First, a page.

Precision Medicine Initiative | The White House



Precision Medicine is already saving lives. Read the stories of some of the people that have benefited from this new approach:


William Elder Jr.


William Elder Jr.

William Elder, Jr. was diagnosed with cystic fibrosis (CF) at the age of eight, when the life expectancy for CF patients was very low. Now at 27, Bill is alive thanks to Kalydeco, a treatment of a particular form for his cystic fibrosis and a remarkable drug that treats the underlying cause of his CF, rather than the symptoms.

At a congressional briefing in 2013, Bill told members of the U.S. Senate that just knowing that there were individuals who were researching his condition gave him hope and the strength to continue his treatments and work to be healthier every day. Bill described waking up in the middle of the night after taking his new treatment for the first time. “I sat on the floor of my room for a while slowly breathing in and out through my nose, and then I realized that was it. I had never been able to easily breathe out of my nose before. This was something profound,” he said. He recalls telling his parents, “For the first time in my life, I truly believe that I will live long enough to be a grandfather.”


Emily Whitehead


Emily Whitehead

At age six, Emily Whitehead was the first pediatric patient to be treated with a new kind of cancer immunotherapy and was cancer free only 28 days later. “If you didn’t know what happened to her, and you saw her now, you would have no idea what she has been through,” says Emily’s Mom. 

Her parents decided to enroll her in a pioneering cancer immunotherapy trial at the Children’s Hospital of Philadelphia. Emily’s T-cells were collected from her blood and re-engineered in the lab to recognize a protein found only on the surface of leukemia cells. Those T-cells were then infused back into Emily’s blood, where they circulated throughout her body on a mission to seek and destroy her leukemia. Knowing how to turn these T-cells into what Emily called “ninja warriors” required big investments in basic biomedical research. In fact, Science Magazine named it a 2013 Breakthrough of the Year — Emily’s family couldn’t agree more. 


Melanie Nix


Melanie Nix

Melanie Nix’s family has a history of breast cancer — a history that Melanie couldn’t escape when she tested positive for the BRCA gene mutations linked to breast cancer in 2008. After 16 rounds of chemotherapy and breast reconstruction surgery, she had to have both ovaries removed to further reduce risks of cancer in the future. But Melanie is now cancer free thanks to precision medicine. 

Melanie’s positive test results for the BRCA gene mutations instantly concerned her medical team. BRCA gene mutations are linked to breast and ovarian cancers. Further tests confirmed that she had triple-negative breast cancer, a very aggressive form of breast cancer that disproportionately affects African-American women. Her best chance for cancer-free survival was to have a bilateral mastectomy. Melanie says that this type of tailored treatment gave her hope. “Precision medicine offers the hope that by the time my daughter is at an age when she considers genetic testing, new, targeted treatments will be available to give her additional choices for preserving her health,” she said.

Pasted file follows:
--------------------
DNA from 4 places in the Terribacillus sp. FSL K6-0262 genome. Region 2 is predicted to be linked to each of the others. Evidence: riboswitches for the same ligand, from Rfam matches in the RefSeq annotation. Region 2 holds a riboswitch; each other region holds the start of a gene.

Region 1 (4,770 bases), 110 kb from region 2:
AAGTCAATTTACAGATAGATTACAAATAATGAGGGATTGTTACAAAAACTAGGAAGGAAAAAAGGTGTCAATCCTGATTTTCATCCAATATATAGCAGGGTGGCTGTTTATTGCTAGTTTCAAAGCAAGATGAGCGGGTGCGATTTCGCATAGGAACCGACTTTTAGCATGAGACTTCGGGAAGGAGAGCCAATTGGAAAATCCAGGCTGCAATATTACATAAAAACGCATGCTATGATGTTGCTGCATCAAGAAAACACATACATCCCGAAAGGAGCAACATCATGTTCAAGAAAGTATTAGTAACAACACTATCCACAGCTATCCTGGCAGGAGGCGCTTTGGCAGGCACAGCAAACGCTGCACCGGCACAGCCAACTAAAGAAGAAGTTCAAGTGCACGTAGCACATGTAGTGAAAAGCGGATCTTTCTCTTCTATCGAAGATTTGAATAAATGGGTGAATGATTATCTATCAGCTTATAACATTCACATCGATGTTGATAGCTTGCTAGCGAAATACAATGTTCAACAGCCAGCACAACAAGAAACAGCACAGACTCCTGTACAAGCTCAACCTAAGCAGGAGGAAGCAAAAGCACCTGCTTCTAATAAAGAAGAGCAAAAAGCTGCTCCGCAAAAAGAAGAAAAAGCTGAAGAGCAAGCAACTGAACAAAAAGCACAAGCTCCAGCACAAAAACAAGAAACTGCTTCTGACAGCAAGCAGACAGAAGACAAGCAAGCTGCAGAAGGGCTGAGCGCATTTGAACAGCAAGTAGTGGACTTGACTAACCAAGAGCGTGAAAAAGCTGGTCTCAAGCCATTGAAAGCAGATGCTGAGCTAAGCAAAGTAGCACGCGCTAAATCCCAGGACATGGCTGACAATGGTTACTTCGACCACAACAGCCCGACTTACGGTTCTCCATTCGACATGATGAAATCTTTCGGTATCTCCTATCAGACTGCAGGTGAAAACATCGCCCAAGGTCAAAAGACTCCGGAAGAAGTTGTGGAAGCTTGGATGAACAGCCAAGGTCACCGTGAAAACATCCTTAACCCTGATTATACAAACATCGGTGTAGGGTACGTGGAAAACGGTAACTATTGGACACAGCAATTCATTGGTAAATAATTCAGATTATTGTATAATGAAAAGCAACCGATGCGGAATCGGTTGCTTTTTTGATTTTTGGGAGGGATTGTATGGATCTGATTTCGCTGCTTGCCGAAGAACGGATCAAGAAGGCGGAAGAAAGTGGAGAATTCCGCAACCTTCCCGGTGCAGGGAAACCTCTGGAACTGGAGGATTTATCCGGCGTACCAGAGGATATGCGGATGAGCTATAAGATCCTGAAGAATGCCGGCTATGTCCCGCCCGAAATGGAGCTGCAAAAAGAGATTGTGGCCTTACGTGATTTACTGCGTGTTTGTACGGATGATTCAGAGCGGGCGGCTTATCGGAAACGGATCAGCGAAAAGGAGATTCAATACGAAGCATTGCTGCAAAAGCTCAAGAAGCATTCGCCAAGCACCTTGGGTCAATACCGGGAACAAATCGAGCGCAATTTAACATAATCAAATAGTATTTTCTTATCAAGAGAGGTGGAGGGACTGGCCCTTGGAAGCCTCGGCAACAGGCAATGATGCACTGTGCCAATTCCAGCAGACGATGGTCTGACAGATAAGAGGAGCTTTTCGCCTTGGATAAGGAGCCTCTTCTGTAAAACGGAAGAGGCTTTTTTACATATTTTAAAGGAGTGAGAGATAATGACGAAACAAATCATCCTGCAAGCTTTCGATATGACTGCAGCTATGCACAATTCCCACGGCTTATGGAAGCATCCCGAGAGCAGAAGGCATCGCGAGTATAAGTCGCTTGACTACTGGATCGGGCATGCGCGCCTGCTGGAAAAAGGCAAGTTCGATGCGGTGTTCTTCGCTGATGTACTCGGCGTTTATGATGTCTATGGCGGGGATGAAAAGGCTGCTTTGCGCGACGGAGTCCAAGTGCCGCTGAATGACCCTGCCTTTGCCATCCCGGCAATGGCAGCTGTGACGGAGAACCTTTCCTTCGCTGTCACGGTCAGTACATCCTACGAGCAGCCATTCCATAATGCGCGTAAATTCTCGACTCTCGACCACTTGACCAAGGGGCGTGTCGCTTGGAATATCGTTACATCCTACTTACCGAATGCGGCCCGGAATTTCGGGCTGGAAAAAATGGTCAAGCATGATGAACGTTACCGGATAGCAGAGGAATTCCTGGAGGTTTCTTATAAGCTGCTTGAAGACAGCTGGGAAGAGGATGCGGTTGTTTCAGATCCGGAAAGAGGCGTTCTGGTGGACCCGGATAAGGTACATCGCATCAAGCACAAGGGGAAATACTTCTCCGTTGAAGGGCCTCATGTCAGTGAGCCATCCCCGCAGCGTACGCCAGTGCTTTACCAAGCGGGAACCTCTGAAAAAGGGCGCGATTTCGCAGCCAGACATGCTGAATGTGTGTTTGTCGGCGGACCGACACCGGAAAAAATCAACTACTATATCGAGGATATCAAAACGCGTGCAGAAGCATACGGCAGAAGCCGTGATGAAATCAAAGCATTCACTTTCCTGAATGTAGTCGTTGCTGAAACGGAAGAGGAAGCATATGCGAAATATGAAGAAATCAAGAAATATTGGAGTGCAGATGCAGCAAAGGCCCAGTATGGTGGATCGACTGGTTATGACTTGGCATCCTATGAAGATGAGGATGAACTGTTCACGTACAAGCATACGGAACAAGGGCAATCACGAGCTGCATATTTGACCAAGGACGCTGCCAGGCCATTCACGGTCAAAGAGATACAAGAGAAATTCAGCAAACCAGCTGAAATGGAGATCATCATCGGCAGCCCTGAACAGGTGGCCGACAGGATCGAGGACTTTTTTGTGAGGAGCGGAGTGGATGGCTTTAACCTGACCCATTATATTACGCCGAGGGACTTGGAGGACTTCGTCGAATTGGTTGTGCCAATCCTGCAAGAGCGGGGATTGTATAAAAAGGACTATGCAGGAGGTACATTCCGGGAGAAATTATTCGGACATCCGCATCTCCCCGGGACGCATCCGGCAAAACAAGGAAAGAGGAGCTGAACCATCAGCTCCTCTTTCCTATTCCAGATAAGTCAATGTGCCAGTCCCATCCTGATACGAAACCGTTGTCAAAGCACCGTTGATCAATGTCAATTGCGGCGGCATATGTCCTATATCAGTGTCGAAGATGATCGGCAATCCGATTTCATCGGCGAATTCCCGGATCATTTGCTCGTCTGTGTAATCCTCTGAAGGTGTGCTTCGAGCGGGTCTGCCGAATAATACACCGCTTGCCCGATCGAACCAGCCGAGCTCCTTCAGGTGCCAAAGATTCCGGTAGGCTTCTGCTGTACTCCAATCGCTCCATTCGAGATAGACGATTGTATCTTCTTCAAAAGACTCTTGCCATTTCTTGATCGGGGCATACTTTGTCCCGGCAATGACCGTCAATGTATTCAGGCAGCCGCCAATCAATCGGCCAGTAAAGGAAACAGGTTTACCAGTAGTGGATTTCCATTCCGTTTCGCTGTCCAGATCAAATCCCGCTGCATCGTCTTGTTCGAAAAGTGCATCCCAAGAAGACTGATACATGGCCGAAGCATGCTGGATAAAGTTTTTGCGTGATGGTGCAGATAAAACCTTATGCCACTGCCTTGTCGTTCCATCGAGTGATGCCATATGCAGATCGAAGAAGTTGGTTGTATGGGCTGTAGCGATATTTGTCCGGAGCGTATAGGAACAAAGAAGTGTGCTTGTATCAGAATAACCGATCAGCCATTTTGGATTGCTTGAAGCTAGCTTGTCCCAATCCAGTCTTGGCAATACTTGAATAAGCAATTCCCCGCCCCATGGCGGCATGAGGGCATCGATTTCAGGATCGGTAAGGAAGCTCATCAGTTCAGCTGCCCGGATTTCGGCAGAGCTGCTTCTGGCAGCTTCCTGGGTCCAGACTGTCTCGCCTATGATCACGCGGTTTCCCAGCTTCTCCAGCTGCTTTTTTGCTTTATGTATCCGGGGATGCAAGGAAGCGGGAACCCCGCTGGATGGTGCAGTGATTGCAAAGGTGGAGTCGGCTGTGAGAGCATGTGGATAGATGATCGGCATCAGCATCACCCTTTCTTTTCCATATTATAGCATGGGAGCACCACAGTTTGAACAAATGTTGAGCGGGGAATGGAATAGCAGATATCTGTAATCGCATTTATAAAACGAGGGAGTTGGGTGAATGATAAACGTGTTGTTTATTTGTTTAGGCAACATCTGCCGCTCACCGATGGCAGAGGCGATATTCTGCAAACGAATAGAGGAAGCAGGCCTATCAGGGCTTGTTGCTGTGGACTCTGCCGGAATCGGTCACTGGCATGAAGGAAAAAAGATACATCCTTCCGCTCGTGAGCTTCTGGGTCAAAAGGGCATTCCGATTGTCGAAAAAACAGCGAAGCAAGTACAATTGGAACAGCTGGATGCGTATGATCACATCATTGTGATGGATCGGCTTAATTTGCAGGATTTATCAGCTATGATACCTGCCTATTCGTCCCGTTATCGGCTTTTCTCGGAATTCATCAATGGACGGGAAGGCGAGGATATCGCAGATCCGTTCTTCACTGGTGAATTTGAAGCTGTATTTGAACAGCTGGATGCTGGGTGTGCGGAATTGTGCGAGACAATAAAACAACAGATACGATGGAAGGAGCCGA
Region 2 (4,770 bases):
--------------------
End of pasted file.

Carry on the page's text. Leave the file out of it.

Beatrice Rienhoff


Hugh and Beatrice Rienhoff

Beatrice Rienhoff’s eyes were spaced wider than usual, her leg muscles were weak, and she couldn’t gain weight. Her father, a trained clinical geneticist, took notice and wanted to help. After six years, he and his team of scientific volunteers identified the cause of her condition. 

Beatrice’s original medical team had thought her condition resembled Marfan syndrome, a genetic disorder that can cause tears in the human heart. It’s typically a fatal syndrome. However, the doctors couldn’t fully diagnose Beatrice with Marfan — or any other known disease. Acting as “Super Dad,” Hugh lead his team to identifying a variant responsible for his daughter’s condition and this research gave rise to the description of a whole new syndrome. The team continues to use precision medicine to learn more about the new syndrome and further study genetic variation to help those like his daughter. Today, Beatrice is living a full life. 


Kareem Abdul-Jabbar


Kareem Abdul-Jabbar

Six-time NBA Most Valuable Player, Kareem Abdul-Jabbar was diagnosed with a form of leukemia in 2008. Known to be lethal, leukemia is a cancer of the blood and bone marrow. It caused the basketball great to slow down, fall ill, and worry. A few years later, he credits precision medicine for helping him to be well today.


 

Learn More:

FACT SHEET: President Obama’s Precision Medicine Initiative

The Precision Medicine Initiative: Data-Driven Treatments as Unique as Your Own Body

Precision Medicine Is Already Working to Cure Americans: These Are Their Stories

Next Steps in Developing the Precision Medicine Initiative

Precision Medicine: A One-Year Update

The Precision Medicine Initiative: Data-Driven Treatments as Unique as Your Own Body

President Obama on the Benefits of Precision Medicine

FACT SHEET: Obama Administration Announces Key Actions to Accelerate Precision Medicine Initiative

Remarks by the President in Precision Medicine Panel Discussion

The White House Hosts a Precision Medicine Initiative Summit

Precision Medicine: Health Care Tailored to You

Letter to President Obama

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